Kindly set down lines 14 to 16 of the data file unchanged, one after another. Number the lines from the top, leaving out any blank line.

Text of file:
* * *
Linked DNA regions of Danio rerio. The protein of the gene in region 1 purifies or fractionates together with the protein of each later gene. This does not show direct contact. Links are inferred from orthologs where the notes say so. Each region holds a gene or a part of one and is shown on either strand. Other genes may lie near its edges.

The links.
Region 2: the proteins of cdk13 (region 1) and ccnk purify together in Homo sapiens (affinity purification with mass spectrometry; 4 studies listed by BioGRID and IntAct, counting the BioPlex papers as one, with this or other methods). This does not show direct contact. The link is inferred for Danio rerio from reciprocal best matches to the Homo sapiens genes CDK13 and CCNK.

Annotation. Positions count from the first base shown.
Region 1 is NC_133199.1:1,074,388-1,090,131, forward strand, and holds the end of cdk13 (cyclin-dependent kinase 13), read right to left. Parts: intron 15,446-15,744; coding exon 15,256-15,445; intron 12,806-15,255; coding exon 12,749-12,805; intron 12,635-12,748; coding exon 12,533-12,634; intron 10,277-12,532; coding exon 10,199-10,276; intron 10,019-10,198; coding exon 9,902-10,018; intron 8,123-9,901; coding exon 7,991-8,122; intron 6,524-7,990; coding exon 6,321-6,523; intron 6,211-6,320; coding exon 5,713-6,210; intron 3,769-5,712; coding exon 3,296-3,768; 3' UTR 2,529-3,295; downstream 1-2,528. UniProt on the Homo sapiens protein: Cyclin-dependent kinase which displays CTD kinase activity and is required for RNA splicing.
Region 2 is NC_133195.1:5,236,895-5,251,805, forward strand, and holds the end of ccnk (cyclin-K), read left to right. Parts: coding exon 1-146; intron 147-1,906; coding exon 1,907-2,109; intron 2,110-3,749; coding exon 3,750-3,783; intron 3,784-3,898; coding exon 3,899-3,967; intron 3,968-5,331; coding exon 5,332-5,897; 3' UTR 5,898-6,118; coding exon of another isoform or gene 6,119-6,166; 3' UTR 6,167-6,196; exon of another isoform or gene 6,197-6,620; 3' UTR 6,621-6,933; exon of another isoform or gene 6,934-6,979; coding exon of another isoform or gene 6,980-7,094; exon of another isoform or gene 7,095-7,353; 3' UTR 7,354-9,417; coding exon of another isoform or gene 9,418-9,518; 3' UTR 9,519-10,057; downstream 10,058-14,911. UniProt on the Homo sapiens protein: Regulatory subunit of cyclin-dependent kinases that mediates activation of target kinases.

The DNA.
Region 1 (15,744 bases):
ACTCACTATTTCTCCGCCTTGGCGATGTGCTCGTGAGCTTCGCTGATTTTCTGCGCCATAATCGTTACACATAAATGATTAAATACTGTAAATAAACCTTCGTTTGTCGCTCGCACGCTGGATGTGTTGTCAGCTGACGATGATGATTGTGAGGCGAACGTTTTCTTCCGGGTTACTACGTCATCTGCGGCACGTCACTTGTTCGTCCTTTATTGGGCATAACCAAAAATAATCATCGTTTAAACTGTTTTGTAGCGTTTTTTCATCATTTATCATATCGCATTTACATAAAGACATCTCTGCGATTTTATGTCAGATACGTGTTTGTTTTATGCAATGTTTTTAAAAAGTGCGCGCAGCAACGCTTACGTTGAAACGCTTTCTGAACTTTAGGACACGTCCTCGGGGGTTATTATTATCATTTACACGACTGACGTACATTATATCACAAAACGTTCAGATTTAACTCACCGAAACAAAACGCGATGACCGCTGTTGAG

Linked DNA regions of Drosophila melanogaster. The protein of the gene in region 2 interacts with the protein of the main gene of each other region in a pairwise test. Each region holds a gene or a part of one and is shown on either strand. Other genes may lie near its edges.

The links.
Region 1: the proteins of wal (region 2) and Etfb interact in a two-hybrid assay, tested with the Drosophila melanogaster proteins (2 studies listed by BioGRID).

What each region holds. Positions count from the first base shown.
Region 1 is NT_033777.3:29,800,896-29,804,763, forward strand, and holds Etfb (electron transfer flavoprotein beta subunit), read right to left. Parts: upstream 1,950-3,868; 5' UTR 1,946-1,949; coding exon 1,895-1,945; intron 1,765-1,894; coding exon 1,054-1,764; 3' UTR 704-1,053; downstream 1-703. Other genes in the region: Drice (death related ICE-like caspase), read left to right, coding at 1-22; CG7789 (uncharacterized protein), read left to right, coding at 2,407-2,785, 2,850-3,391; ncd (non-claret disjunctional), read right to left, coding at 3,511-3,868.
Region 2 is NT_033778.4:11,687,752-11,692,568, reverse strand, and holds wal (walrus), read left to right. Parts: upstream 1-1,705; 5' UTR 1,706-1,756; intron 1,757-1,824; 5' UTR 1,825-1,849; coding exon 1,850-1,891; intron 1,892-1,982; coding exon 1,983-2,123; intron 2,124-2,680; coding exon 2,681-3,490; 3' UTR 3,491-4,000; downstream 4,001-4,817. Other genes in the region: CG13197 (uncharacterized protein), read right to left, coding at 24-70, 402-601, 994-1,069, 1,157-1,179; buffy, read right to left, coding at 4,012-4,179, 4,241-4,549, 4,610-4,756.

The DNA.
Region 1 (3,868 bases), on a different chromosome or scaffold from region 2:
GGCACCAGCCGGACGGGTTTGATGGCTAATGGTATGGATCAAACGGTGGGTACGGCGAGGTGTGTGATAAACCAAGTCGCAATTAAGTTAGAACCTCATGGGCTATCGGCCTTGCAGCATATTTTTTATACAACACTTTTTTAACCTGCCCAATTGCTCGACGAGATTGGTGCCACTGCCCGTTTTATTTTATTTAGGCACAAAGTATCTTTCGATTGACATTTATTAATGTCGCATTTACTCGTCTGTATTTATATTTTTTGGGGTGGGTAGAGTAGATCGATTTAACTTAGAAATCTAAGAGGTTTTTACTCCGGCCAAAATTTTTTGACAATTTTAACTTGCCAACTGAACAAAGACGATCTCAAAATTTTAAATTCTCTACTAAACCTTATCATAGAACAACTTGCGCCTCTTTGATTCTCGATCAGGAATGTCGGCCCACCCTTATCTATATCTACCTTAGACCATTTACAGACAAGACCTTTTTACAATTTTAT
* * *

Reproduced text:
Region 1 is NT_033777.3:29,800,896-29,804,763, forward strand, and holds Etfb (electron transfer flavoprotein beta subunit), read right to left. Parts: upstream 1,950-3,868; 5' UTR 1,946-1,949; coding exon 1,895-1,945; intron 1,765-1,894; coding exon 1,054-1,764; 3' UTR 704-1,053; downstream 1-703. Other genes in the region: Drice (death related ICE-like caspase), read left to right, coding at 1-22; CG7789 (uncharacterized protein), read left to right, coding at 2,407-2,785, 2,850-3,391; ncd (non-claret disjunctional), read right to left, coding at 3,511-3,868.
Region 2 is NT_033778.4:11,687,752-11,692,568, reverse strand, and holds wal (walrus), read left to right. Parts: upstream 1-1,705; 5' UTR 1,706-1,756; intron 1,757-1,824; 5' UTR 1,825-1,849; coding exon 1,850-1,891; intron 1,892-1,982; coding exon 1,983-2,123; intron 2,124-2,680; coding exon 2,681-3,490; 3' UTR 3,491-4,000; downstream 4,001-4,817. Other genes in the region: CG13197 (uncharacterized protein), read right to left, coding at 24-70, 402-601, 994-1,069, 1,157-1,179; buffy, read right to left, coding at 4,012-4,179, 4,241-4,549, 4,610-4,756.

The DNA.